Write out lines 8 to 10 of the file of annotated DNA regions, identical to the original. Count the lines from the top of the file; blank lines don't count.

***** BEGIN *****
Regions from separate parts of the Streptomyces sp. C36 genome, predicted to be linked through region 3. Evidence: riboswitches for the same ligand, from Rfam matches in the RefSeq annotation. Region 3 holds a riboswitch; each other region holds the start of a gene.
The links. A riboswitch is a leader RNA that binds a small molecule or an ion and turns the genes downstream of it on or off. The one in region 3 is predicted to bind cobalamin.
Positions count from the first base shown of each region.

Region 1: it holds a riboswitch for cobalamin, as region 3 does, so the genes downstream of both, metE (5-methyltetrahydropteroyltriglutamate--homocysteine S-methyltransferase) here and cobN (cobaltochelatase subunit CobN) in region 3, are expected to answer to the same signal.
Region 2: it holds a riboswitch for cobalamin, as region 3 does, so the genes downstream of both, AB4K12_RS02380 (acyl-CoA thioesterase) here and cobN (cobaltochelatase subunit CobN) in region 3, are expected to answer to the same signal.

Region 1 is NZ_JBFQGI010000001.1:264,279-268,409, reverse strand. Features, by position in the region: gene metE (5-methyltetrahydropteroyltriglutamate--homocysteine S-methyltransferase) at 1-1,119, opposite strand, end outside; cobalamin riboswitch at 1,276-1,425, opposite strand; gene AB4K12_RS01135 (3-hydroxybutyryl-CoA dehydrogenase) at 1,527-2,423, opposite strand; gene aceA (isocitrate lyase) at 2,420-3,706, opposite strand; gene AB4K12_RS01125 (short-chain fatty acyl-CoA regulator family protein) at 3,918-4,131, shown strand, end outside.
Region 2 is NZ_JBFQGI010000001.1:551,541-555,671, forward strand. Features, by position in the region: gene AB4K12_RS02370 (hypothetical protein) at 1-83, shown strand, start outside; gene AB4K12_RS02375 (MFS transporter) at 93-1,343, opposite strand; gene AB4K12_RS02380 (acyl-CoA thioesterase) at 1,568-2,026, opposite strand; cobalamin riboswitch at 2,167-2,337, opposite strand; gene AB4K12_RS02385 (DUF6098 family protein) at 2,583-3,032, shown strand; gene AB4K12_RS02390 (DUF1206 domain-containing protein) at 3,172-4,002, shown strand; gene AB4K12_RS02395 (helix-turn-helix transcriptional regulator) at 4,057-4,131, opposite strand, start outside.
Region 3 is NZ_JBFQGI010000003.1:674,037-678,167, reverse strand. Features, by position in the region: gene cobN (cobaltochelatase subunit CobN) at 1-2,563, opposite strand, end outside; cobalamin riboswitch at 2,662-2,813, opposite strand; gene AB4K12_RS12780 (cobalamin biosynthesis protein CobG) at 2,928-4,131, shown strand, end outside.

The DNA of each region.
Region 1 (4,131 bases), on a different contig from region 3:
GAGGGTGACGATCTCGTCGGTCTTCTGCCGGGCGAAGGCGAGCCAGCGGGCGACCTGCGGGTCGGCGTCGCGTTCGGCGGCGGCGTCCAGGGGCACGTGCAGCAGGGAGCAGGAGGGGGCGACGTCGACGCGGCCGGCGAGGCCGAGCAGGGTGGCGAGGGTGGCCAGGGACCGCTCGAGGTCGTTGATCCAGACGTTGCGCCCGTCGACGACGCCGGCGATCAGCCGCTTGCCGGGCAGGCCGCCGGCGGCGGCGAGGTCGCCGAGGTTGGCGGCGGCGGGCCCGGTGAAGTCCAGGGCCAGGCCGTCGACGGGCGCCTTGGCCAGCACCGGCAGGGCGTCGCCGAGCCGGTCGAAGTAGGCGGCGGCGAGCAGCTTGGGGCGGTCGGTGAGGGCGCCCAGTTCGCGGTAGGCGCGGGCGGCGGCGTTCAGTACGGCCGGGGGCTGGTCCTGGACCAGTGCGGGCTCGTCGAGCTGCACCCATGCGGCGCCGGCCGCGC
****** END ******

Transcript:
Region 3 is NZ_JBFQGI010000003.1:674,037-678,167, reverse strand. Features, by position in the region: gene cobN (cobaltochelatase subunit CobN) at 1-2,563, opposite strand, end outside; cobalamin riboswitch at 2,662-2,813, opposite strand; gene AB4K12_RS12780 (cobalamin biosynthesis protein CobG) at 2,928-4,131, shown strand, end outside.

The DNA of each region.
Region 1 (4,131 bases), on a different contig from region 3: